After communication in comments I can suppose that your main problem is the CN part of the certificate which you use. To have successful TLS communication for IIS Server one have no such strong restrictions like SQL Server has.
Microsoft require (see here) that The name of the certificate must be the fully qualified domain name (FQDN) of the computer. It means that the Subject part of the certificate looks like CN = test.widows-server-test.example.com, where test.widows-server-test.example.com is the FQDN of your computer. It’s not enough that you use for example CN = *.example.com and Subject Alternative Name, which contains
DNS Name=*.example.com and
DNS Name=test.widows-server-test2.example.com and so on. Such certificate will be OK for TLS, but SQL Server will discard it. See the article, which describes close problems.
I recommend you to create self-signed certificate with CN equal to FQDN of the SQL Server and to verify that the certificate will be seen by SQL Server Configuration Manager.
UPDATED: I analysed the problem a little more with respect of Process Monitor and found out that two values in Registry are important for SQL Server Configuration Manager: the values
Domain under the key
If I change
Hostname to the values which corresponds CN of the certificate then the certificate will be already displayed in the SQL Server Configuration Manager. It could be not all problems, but it shows that SQL Server required much more as a web server (IIS for example).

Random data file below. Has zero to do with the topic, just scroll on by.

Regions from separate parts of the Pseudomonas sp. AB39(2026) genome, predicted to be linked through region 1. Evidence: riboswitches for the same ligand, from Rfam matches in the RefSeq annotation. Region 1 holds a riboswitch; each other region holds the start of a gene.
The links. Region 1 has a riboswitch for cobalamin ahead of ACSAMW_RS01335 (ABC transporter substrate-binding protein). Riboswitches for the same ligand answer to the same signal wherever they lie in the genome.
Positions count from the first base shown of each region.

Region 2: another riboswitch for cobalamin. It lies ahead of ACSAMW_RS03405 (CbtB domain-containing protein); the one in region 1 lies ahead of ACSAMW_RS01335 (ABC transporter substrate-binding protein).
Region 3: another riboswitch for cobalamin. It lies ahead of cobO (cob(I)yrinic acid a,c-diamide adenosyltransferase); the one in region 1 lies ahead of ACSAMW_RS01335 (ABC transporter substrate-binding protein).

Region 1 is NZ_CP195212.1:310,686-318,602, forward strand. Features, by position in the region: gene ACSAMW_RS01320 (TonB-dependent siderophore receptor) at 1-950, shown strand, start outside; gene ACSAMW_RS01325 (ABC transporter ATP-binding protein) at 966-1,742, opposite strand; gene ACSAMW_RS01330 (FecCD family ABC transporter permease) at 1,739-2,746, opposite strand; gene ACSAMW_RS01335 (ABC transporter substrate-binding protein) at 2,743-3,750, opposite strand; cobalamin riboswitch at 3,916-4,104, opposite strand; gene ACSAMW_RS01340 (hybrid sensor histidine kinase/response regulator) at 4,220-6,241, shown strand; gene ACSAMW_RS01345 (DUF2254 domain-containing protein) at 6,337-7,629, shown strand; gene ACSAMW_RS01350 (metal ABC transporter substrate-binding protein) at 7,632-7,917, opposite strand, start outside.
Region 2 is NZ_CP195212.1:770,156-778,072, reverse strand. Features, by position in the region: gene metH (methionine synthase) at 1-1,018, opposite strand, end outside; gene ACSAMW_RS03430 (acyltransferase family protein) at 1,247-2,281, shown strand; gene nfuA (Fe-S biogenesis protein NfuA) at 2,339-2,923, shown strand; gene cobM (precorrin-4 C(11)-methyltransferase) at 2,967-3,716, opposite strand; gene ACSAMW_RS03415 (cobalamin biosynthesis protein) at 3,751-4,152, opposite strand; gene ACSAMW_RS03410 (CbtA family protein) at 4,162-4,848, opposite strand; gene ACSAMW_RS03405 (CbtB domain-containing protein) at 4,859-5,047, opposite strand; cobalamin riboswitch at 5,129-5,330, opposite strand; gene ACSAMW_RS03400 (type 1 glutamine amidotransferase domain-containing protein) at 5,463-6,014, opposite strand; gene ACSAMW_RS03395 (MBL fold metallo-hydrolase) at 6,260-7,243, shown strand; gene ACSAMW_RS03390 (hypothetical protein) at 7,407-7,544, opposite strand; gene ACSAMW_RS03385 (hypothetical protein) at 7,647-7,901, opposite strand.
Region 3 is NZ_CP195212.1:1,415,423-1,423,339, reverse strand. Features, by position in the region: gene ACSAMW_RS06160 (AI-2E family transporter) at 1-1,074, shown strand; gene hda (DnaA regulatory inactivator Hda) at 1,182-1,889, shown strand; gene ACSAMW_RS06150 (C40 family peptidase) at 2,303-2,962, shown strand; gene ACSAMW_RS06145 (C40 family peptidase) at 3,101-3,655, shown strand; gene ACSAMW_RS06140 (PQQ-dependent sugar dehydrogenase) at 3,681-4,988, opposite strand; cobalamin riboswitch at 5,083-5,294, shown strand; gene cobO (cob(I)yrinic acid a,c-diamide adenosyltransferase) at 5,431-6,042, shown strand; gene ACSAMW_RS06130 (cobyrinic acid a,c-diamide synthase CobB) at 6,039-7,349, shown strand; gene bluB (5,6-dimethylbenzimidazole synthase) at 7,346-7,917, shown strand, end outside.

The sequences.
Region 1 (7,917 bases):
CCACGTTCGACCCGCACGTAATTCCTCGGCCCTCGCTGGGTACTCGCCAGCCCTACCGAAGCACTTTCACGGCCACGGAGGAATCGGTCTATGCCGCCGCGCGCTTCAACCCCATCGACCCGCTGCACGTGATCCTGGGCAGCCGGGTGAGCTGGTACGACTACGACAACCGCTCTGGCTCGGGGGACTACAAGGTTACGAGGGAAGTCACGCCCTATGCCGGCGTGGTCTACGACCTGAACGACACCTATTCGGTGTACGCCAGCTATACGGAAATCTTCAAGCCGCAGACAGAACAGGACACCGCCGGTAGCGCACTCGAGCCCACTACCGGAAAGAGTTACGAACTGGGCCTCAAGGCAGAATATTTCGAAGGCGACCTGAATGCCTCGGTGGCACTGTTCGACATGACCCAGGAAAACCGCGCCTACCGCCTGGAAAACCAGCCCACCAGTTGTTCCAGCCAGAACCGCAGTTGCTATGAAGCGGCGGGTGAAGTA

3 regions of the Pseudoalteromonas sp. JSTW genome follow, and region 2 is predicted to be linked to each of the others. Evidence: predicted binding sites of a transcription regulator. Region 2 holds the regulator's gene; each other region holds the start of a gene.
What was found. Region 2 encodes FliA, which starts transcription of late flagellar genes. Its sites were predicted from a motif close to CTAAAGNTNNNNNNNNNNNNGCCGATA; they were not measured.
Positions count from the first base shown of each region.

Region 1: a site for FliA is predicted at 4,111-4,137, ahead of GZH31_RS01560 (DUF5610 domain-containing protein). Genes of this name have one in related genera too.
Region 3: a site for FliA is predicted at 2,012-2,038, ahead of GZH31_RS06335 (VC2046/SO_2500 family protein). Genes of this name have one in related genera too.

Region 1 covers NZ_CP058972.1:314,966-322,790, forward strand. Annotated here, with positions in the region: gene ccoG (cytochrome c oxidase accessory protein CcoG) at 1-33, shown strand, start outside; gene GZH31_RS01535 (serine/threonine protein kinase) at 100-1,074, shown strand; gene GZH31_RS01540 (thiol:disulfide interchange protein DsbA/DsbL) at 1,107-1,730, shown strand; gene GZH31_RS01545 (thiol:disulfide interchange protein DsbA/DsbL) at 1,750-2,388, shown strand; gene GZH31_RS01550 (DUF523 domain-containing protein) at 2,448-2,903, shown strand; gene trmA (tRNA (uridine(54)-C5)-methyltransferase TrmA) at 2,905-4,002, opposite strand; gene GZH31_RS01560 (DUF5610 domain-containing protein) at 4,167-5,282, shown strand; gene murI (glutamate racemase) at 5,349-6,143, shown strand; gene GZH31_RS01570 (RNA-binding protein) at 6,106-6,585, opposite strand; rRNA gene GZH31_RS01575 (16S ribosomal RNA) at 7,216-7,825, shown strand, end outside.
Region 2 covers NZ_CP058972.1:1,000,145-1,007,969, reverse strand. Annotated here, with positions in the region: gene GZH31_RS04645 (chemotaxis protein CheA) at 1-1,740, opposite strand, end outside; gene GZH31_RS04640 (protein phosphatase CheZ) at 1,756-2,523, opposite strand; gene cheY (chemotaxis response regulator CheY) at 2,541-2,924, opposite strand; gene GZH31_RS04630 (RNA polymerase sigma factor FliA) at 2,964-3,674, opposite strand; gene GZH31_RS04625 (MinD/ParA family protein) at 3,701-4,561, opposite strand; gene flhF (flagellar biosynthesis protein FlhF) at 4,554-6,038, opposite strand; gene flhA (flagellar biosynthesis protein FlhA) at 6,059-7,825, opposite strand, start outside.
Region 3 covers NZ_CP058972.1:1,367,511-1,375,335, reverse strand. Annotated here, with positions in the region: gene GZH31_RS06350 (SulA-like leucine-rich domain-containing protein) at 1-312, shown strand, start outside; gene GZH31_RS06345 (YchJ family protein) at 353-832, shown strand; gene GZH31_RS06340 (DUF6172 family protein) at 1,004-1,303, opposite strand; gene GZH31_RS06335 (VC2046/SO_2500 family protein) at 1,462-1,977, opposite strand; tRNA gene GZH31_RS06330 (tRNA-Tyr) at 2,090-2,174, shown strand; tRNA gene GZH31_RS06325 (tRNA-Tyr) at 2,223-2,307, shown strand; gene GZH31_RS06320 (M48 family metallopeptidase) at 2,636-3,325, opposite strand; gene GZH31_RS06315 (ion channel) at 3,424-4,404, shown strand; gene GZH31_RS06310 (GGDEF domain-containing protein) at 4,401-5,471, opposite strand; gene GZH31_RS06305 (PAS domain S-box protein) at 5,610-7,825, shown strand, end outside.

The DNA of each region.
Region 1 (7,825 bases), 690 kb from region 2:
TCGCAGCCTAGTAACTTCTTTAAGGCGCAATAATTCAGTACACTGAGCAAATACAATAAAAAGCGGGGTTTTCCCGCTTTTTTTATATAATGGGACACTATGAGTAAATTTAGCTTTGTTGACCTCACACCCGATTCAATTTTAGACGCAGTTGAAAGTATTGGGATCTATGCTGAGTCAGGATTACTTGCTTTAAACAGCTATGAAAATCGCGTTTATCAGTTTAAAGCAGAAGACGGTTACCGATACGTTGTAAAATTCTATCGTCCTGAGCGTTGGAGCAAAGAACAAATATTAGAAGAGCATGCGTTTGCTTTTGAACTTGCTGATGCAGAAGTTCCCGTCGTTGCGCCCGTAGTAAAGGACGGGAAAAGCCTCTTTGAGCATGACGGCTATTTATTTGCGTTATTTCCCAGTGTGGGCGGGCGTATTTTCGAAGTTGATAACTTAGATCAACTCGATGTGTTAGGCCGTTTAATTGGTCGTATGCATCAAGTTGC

UPDATED 2: I examined the problem once more in details and I think I did found the way how one can configure common SSL certificate which you already have (for example free SSL certificated from Let’s Encrypt, StartSSL or some other).
It’s important to distinguished what do SQL Server Configuration Manager from the configuration required by SQL Server. The Certificate tab of the properties of the Configuration Manager have more hard restrictions as SQL Server. I describe above only the restrictions of SQL Server Configuration Manager, but one can make configuration directly in the Registry to use more common SSL/TLS Certificate by SQL Server. I describe below how one can do this.
What one need to do one can in the Registry under the key like
HKEY_LOCAL_MACHINE\SOFTWARE\Microsoft\Microsoft SQL Server\MSSQL12.SQL2014\MSSQLServer\SuperSocketNetLib, where the part
MSSQL12.SQL2014 can be a little different in your case. The SQL Server Configuration Manager help us to set two values in the registry:
Certificate value is SHA1 hash which can be found by examining the properties of the certificate:
or extended properties of the certificate, which you see by usage
certutil.exe -store My:
One need just copy the “Cert Hash(sha1)” value, remove all spaces and to place as the value of
Certificate value in the Registry. After making the settings and restarting SQL Server windows service one will see in file
C:\Program Files\Microsoft SQL Server\...\MSSQL\Log directory the line like
2016-04-25 21:44:25.89 Server The certificate [Cert Hash(sha1)
“C261A7C38759A5AD96AC258B62A308A26DB525AA”] was successfully loaded